July 26, 2009

What people are saying - Dr. Ezekiel Emanuel (Rahm's brother)

The things that slip out of people's mouths at times... From Maggie's Farm (via Gateway Pundit):
Doctors take the Hippocratic Oath too seriously?
Via Gateway, re WH medical care advisor Dr. Ezekiel Emanuel (Rahm's brother)
Savings, he writes, will require changing how doctors think about their patients: Doctors take the Hippocratic Oath too seriously, "as an imperative to do everything for the patient regardless of the cost or effects on others" (Journal of the American Medical Association, June 18, 2008).

Yes, that's what patients want their doctors to do. But Emanuel wants doctors to look beyond the needs of their patients and consider social justice, such as whether the money could be better spent on somebody else.
That's why they want Docs to be government employees instead of your privately-hired professional.
A bit more from John Goodman:
If health care is to be rationed, what's the right way to do it? Zeke Emanuel (who is also the brother of White House Chief of Staff Rahm Emanuel) wrote an entire article on this subject in the Lancet on January 31, 2009. Emanuel advocated allocating health resources in order to maximize collective life years. Suppose a 25-year-old and a 65-year-old have a life threatening disease. Since the 25-year-old has many more potential years of life ahead of him, he should receive preferential treatment, says Emanuel. He justifies denying care to elderly patients in the following way:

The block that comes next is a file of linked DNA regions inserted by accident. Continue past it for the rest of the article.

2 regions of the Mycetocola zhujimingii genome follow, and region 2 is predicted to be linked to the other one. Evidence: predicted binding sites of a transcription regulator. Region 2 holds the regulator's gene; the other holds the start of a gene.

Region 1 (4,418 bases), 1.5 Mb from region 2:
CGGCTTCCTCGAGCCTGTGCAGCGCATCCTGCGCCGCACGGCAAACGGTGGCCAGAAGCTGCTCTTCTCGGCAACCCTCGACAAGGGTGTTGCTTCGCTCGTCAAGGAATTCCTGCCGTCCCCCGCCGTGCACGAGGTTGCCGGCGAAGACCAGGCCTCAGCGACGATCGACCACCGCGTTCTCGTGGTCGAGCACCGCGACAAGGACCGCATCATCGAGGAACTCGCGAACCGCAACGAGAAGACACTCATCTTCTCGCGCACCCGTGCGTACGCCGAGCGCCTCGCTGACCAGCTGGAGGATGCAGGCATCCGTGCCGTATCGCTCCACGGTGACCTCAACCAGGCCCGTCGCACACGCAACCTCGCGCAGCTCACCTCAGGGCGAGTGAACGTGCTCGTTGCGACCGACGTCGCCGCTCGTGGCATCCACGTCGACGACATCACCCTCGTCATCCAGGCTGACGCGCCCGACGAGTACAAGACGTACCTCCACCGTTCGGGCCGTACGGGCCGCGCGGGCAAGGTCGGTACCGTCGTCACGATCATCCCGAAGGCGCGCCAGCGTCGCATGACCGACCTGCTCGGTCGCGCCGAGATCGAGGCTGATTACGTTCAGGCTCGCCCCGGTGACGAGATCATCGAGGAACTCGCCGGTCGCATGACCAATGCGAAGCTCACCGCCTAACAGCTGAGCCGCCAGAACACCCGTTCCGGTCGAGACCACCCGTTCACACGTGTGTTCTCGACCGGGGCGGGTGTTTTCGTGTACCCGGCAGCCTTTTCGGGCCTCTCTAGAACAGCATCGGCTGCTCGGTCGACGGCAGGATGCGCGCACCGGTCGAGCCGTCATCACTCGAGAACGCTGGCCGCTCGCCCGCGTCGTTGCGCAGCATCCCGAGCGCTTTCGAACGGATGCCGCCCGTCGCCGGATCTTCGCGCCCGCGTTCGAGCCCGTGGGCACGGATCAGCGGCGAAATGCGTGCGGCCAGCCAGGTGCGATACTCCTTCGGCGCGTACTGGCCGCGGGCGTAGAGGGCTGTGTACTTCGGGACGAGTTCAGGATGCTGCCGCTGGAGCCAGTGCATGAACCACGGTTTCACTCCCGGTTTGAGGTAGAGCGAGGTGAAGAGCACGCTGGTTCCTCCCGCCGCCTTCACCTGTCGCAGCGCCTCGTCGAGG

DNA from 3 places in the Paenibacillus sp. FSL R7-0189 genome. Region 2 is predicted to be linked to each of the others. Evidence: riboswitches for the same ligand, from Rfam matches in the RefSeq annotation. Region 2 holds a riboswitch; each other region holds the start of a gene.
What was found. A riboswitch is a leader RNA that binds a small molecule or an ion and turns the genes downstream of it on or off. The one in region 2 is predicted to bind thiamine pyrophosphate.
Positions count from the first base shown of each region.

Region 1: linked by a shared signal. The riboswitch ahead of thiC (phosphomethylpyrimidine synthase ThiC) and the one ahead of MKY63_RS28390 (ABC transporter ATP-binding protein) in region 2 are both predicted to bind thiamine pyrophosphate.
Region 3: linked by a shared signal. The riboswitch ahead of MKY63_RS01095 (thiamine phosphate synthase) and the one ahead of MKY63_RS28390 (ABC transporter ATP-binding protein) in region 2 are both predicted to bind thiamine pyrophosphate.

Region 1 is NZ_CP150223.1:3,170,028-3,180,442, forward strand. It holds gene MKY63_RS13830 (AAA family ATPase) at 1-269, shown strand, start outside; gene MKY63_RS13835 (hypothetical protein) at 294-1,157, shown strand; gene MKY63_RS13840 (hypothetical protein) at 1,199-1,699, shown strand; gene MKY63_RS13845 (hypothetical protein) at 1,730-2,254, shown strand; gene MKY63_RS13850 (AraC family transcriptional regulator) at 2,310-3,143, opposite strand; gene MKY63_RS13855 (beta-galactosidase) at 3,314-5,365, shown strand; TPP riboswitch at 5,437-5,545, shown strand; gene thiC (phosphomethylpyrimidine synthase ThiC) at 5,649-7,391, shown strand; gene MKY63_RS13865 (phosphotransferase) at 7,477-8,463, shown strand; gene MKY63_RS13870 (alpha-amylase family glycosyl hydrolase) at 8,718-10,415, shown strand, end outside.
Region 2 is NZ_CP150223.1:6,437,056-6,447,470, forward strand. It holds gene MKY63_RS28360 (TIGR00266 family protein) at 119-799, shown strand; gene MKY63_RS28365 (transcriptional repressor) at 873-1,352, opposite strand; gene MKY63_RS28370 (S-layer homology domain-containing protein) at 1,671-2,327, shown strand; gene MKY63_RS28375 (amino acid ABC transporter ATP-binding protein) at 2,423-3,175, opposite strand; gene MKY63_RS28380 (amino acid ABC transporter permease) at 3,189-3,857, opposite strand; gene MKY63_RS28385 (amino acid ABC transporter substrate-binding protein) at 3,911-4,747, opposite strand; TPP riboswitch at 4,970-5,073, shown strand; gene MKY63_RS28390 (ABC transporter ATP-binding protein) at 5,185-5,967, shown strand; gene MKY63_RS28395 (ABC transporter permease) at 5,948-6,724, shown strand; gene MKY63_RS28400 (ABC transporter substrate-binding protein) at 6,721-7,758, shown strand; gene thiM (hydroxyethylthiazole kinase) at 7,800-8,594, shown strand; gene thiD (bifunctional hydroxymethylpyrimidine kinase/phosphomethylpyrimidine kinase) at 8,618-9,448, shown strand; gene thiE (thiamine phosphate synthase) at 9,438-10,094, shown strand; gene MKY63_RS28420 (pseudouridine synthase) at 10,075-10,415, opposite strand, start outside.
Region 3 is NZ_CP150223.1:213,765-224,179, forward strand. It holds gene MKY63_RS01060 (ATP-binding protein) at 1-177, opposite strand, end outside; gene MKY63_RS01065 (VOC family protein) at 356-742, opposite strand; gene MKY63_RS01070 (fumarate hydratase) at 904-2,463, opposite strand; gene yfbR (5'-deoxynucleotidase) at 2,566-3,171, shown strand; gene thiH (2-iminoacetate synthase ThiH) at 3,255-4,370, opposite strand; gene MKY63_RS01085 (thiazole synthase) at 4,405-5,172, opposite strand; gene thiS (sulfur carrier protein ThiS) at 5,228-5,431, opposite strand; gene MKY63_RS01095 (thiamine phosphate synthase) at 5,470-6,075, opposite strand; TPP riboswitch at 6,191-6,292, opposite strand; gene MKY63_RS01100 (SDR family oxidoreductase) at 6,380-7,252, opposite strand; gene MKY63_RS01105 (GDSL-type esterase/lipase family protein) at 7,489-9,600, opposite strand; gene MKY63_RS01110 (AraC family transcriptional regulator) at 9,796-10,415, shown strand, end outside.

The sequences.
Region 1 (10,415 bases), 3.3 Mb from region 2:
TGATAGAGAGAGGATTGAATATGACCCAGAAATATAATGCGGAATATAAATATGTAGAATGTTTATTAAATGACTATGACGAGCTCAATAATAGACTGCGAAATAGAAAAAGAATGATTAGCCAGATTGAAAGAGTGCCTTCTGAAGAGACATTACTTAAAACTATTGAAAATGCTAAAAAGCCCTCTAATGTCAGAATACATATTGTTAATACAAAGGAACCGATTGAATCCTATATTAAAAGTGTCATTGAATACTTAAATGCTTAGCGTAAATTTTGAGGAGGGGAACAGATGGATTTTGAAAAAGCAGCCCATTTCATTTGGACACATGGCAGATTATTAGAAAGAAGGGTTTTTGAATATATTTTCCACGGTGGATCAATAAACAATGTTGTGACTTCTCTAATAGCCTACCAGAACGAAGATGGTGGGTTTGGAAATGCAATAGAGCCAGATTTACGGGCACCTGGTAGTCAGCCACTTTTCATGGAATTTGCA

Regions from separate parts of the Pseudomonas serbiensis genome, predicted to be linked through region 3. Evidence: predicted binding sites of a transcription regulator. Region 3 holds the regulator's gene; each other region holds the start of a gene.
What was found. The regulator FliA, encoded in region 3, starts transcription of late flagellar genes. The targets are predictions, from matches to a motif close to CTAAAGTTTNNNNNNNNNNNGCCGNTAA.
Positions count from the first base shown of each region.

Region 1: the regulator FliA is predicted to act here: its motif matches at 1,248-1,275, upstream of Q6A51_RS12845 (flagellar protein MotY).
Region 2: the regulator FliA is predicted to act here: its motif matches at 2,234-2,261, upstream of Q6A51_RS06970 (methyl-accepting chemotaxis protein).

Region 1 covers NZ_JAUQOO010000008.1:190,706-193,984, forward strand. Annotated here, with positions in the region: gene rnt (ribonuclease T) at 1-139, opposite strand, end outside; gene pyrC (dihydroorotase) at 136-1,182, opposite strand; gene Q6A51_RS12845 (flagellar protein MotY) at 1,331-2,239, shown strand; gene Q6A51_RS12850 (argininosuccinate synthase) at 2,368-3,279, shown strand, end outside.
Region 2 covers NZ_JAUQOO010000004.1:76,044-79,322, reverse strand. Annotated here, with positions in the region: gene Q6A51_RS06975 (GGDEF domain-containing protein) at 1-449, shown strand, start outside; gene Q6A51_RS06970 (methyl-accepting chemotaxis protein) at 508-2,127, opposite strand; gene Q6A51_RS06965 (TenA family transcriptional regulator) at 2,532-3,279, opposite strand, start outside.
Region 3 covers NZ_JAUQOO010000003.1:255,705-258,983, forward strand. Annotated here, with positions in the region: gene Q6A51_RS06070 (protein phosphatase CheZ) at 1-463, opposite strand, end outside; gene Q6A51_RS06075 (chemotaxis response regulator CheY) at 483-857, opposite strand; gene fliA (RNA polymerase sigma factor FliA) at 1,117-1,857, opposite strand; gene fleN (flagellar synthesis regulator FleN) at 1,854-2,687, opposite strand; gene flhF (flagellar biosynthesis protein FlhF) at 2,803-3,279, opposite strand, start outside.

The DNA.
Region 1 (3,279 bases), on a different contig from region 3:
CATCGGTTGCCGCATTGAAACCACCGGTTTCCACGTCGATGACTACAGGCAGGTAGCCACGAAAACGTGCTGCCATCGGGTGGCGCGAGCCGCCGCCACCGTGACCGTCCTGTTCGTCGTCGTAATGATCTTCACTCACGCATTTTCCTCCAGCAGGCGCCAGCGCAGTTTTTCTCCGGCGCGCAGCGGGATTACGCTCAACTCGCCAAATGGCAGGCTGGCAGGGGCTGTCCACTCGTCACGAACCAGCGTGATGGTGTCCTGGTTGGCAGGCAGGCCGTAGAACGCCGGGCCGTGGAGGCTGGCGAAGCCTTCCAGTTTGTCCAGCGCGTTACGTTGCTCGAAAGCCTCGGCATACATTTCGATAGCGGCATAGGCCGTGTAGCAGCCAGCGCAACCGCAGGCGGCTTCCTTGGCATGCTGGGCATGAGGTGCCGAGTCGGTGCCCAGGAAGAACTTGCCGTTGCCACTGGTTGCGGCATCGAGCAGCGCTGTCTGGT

The complete lives system discriminates against older people…. Unlike allocation by sex or race, allocation by age is not invidious discrimination; every person lives through different life stages rather than being a single age. Even if 25-year-olds receive priority over 65-year-olds, everyone who is 65 years now was previously 25 years.
There's more. In a different article written more than 10 years ago for the Hastings Center Report, Emanuel said health services should not be guaranteed to "individuals who are irreversibly prevented from being or becoming participating citizens." He continues, "An obvious example is not guaranteeing health services to patients with dementia."
And we are sitting on our butts and letting them do this to us? I am 58 years old and relatively healthy. I love life. If I had an aggressive cancer, I sure as hell would want every available option for treating it. My Mom feared Doctors and died from a preventable disease but she went at 85. My Dad is 93 and frail but physically fine. A touch of dementia but it hasn't affected his long-term memories so he is having a great time living in his own little world. He lives by himself with a caretaker coming in for a few hours each day. I plan to be right up there in thirty years... Posted by DaveH at July 26, 2009 3:33 PM | TrackBack